Over the long term, this trend will have a negative influence on global security.
Europe, and especially Germany, the United Kingdom and France, will try to manage its own affairs and security far removed from its traditional partner across the Atlantic. In the future, we may see more frequently that the Europeans will be unable to depend on American support in security, environmental, regional or international disasters. As we know from international policy history, Russia, China and others will look for a chance to exert their influence, and as a result the United States will lose some of its global influence and its role as the world's leading power. Therefore, other countries will not focus solely on the importance of U.S. interests and its threats. In turn, this means a reduction in both U.S. competitiveness and global security.
As for what we can see as important changes in Washington today, like any observer, we will not be able to predict anything the new president might do. A poor understanding of the details behind others’ decisions and a lack of confidence that Trump will think of our interests, too, make both friend and foe worry. He does not rely on a ‘win-win’ approach for all parties. This is especially true when evaluating the intended and unintended consequences of American actions. Enemies and allies do not always understand these actions and each party will interpret U.S. signals differently depending on its own personal interests.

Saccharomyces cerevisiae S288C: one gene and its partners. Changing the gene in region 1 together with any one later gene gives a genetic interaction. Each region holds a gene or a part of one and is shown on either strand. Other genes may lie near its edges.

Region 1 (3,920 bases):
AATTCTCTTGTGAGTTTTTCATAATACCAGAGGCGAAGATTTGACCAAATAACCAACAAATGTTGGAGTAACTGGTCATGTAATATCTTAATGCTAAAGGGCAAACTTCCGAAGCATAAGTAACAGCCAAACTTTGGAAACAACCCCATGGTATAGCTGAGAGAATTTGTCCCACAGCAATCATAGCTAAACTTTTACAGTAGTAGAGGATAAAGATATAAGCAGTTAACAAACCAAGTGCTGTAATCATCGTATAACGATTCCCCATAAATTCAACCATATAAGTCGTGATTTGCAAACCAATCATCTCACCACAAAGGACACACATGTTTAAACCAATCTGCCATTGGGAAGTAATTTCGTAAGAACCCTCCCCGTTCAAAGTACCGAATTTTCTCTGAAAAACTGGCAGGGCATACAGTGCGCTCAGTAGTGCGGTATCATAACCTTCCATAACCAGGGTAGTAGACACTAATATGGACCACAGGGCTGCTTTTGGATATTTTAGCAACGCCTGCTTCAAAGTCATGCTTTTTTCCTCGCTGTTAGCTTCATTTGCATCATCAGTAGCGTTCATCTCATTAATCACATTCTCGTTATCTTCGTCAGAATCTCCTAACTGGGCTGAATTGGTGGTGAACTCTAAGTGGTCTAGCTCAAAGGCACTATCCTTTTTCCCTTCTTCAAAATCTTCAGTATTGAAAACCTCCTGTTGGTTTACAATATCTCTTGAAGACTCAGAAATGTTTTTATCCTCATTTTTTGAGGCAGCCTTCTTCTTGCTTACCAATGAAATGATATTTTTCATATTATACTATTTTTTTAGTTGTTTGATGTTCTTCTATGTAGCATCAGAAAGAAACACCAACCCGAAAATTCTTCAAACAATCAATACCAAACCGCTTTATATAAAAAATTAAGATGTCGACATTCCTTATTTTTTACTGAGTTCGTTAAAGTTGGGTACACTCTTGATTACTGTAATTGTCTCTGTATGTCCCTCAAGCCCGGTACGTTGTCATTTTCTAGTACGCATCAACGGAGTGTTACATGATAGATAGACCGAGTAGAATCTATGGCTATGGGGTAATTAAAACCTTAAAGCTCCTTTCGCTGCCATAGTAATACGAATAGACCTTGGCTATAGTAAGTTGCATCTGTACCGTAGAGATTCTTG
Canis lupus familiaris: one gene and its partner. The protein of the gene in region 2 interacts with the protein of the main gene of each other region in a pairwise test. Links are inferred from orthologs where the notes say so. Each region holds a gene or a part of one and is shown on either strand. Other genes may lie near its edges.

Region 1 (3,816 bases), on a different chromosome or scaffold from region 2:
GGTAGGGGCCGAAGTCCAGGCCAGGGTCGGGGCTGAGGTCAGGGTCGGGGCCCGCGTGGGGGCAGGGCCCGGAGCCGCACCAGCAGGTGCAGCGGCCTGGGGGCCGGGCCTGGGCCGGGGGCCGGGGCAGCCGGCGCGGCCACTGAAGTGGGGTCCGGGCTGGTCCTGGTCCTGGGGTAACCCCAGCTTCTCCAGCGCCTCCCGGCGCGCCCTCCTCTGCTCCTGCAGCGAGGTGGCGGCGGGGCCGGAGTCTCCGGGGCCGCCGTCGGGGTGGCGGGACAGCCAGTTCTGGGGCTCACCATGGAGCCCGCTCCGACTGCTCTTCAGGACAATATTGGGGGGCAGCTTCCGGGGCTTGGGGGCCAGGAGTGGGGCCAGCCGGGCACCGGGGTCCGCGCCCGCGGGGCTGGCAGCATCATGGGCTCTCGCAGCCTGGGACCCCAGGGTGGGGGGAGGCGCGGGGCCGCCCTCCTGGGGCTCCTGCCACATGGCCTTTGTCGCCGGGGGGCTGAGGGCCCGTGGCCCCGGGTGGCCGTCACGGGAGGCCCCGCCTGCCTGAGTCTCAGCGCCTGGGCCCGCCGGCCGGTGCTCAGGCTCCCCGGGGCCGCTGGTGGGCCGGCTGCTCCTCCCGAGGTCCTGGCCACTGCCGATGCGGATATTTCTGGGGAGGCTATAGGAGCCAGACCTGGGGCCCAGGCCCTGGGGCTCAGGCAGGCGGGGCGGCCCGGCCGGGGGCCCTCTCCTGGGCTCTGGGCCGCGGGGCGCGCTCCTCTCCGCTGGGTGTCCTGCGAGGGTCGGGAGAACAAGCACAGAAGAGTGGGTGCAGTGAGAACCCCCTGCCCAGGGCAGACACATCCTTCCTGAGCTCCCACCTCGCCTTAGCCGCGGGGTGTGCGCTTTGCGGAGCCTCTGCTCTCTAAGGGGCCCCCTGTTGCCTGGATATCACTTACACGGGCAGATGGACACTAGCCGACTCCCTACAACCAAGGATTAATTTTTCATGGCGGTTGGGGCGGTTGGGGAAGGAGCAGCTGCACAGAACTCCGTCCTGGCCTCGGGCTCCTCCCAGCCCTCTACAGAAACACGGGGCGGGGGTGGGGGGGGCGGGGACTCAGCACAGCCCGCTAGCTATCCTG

Finally, we will look at the situation from an academic perspective. In management science and business, there is a theory called “disruptive innovation.” It posits a type of innovation undertaken to create new markets and value networks, leading to a disruption in the current market and value network. It may displace established companies and market leaders. This innovation creates a state of chaos or disruption.
The term was first defined and analyzed by American researcher Clayton Christensen in 1995. It is named after an extremely influential business idea at the start of the 21st century. Of course, not every disruption creates chaos or imbalance in the market even if it is a revolutionary disruption. Rather, the type of disruption that creates chaos comes from entrepreneurs and businessmen, rather than from leading and established companies. This is because disruptions are not profitable enough at the beginning, and developing a disruptive innovation depletes limited resources that are required in order to compete against the current competition.
A disruptive process can take longer to develop than the conventional approach and the risk associated with it is higher than other more incremental or evolutionary forms of innovation.
Is it possible that with the Trump administration we are seeing a new type of approach to American policy? Could the theory above correspond to how Trump’s approach is being executed? Time will tell, given that there are huge internal challenges facing the president, including great indignation against Trump’s style of doing business.
The author, Lukman Faily, served as Iraq’s ambassador to the United States from July 2013 to June 2016.
*Editor’s note: This is the first of a two-part series. The second part will be published shortly.